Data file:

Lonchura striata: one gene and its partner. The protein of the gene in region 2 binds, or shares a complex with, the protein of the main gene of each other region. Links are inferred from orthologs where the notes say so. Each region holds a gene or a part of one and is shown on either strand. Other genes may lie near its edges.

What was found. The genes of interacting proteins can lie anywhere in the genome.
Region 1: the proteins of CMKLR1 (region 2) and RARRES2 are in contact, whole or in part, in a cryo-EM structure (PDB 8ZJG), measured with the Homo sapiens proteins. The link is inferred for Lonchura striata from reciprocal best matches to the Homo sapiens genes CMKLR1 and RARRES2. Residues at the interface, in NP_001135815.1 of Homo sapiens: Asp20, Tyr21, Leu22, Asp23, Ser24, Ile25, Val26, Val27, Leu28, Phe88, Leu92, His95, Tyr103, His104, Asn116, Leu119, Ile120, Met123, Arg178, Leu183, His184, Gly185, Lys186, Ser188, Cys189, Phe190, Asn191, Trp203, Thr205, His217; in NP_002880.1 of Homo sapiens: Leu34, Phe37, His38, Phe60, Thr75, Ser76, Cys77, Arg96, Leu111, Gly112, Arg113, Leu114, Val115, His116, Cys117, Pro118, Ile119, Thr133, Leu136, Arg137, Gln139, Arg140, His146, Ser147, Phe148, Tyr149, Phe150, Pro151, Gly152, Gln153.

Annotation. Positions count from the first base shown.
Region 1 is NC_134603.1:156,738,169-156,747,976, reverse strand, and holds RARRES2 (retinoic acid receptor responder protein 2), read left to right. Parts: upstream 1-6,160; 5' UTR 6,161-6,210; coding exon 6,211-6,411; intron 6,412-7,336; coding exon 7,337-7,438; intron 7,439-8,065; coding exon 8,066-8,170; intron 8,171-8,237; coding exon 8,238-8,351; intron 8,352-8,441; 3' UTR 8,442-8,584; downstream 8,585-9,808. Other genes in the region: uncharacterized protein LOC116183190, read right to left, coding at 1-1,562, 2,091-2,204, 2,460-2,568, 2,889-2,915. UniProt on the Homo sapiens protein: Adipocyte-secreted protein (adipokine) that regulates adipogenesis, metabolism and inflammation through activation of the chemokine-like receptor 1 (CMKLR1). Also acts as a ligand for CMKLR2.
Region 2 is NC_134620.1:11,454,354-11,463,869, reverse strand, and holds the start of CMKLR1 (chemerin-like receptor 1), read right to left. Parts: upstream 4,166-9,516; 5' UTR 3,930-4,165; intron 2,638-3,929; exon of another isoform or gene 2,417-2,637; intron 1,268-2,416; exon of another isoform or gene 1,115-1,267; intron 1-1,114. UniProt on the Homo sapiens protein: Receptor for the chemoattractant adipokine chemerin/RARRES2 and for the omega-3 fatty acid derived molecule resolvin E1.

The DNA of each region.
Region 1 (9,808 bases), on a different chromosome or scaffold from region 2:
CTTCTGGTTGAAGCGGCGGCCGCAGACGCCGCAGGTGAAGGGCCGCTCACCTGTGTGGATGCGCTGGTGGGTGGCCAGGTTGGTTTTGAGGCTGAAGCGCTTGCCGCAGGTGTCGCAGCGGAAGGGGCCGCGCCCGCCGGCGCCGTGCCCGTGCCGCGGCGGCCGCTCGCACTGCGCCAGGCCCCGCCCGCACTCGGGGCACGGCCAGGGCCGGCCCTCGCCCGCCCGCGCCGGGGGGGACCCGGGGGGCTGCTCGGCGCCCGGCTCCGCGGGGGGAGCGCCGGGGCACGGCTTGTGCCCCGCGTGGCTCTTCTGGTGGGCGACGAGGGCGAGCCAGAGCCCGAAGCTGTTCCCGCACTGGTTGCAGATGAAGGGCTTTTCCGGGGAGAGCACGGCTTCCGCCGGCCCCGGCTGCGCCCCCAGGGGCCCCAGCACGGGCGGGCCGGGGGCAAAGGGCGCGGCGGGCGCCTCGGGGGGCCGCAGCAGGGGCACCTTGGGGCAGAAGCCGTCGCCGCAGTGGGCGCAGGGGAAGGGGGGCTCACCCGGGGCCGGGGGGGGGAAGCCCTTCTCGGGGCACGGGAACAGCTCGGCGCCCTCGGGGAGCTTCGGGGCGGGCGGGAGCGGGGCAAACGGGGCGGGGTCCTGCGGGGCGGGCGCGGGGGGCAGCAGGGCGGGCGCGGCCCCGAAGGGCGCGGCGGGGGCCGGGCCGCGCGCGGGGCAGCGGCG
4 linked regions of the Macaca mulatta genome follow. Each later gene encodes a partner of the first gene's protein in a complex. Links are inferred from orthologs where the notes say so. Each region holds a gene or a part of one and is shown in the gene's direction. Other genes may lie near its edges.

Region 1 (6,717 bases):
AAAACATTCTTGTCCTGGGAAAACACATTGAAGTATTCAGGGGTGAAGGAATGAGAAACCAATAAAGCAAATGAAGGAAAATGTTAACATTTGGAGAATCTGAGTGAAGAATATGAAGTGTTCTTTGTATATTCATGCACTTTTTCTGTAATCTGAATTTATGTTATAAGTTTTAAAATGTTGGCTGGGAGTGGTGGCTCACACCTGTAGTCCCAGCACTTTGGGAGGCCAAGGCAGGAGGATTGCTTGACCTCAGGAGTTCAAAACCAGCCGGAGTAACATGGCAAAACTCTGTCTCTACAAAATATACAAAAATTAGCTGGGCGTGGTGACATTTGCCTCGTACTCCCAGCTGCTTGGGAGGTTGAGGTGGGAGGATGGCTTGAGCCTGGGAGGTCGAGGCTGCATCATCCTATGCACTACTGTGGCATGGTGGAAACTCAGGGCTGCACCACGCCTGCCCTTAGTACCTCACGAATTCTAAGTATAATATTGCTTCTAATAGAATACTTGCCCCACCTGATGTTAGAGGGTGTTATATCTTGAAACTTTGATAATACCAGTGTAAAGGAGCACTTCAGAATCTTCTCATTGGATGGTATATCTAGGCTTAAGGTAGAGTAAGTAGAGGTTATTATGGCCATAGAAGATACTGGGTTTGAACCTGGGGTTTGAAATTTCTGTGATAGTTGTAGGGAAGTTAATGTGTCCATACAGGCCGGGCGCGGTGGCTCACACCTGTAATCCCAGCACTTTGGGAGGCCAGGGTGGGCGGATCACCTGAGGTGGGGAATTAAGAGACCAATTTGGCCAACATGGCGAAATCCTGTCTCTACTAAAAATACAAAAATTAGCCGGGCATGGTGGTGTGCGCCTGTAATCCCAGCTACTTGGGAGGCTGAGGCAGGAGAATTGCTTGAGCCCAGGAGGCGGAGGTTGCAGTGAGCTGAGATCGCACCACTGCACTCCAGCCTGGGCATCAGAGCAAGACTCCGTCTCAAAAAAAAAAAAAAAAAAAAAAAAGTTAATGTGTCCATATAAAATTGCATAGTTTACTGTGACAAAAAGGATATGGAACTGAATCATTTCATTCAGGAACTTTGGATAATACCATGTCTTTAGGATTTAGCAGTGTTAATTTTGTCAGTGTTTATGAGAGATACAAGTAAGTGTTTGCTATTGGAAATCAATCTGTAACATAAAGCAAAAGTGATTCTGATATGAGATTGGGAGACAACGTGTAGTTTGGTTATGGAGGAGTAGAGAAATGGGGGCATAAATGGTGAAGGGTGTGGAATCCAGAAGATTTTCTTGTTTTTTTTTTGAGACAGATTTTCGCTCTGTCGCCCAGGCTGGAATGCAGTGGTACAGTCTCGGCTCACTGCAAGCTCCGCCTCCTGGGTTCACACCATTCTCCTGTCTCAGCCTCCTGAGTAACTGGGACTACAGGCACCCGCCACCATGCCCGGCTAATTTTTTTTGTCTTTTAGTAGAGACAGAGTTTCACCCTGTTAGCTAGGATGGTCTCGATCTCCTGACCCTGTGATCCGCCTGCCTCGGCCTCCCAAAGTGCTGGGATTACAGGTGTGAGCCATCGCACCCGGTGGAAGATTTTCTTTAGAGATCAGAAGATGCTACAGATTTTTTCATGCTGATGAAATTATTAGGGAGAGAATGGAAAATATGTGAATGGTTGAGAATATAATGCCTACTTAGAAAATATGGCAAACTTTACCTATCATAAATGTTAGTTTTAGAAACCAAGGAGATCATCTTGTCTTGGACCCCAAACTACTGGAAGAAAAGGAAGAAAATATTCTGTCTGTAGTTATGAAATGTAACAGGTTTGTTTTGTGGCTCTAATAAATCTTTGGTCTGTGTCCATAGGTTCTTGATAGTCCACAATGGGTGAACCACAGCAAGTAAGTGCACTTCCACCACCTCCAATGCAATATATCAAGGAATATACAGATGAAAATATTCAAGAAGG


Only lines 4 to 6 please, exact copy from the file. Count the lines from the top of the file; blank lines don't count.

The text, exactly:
Annotation. Positions count from the first base shown.
Region 1 is NC_134603.1:156,738,169-156,747,976, reverse strand, and holds RARRES2 (retinoic acid receptor responder protein 2), read left to right. Parts: upstream 1-6,160; 5' UTR 6,161-6,210; coding exon 6,211-6,411; intron 6,412-7,336; coding exon 7,337-7,438; intron 7,439-8,065; coding exon 8,066-8,170; intron 8,171-8,237; coding exon 8,238-8,351; intron 8,352-8,441; 3' UTR 8,442-8,584; downstream 8,585-9,808. Other genes in the region: uncharacterized protein LOC116183190, read right to left, coding at 1-1,562, 2,091-2,204, 2,460-2,568, 2,889-2,915. UniProt on the Homo sapiens protein: Adipocyte-secreted protein (adipokine) that regulates adipogenesis, metabolism and inflammation through activation of the chemokine-like receptor 1 (CMKLR1). Also acts as a ligand for CMKLR2.
Region 2 is NC_134620.1:11,454,354-11,463,869, reverse strand, and holds the start of CMKLR1 (chemerin-like receptor 1), read right to left. Parts: upstream 4,166-9,516; 5' UTR 3,930-4,165; intron 2,638-3,929; exon of another isoform or gene 2,417-2,637; intron 1,268-2,416; exon of another isoform or gene 1,115-1,267; intron 1-1,114. UniProt on the Homo sapiens protein: Receptor for the chemoattractant adipokine chemerin/RARRES2 and for the omega-3 fatty acid derived molecule resolvin E1.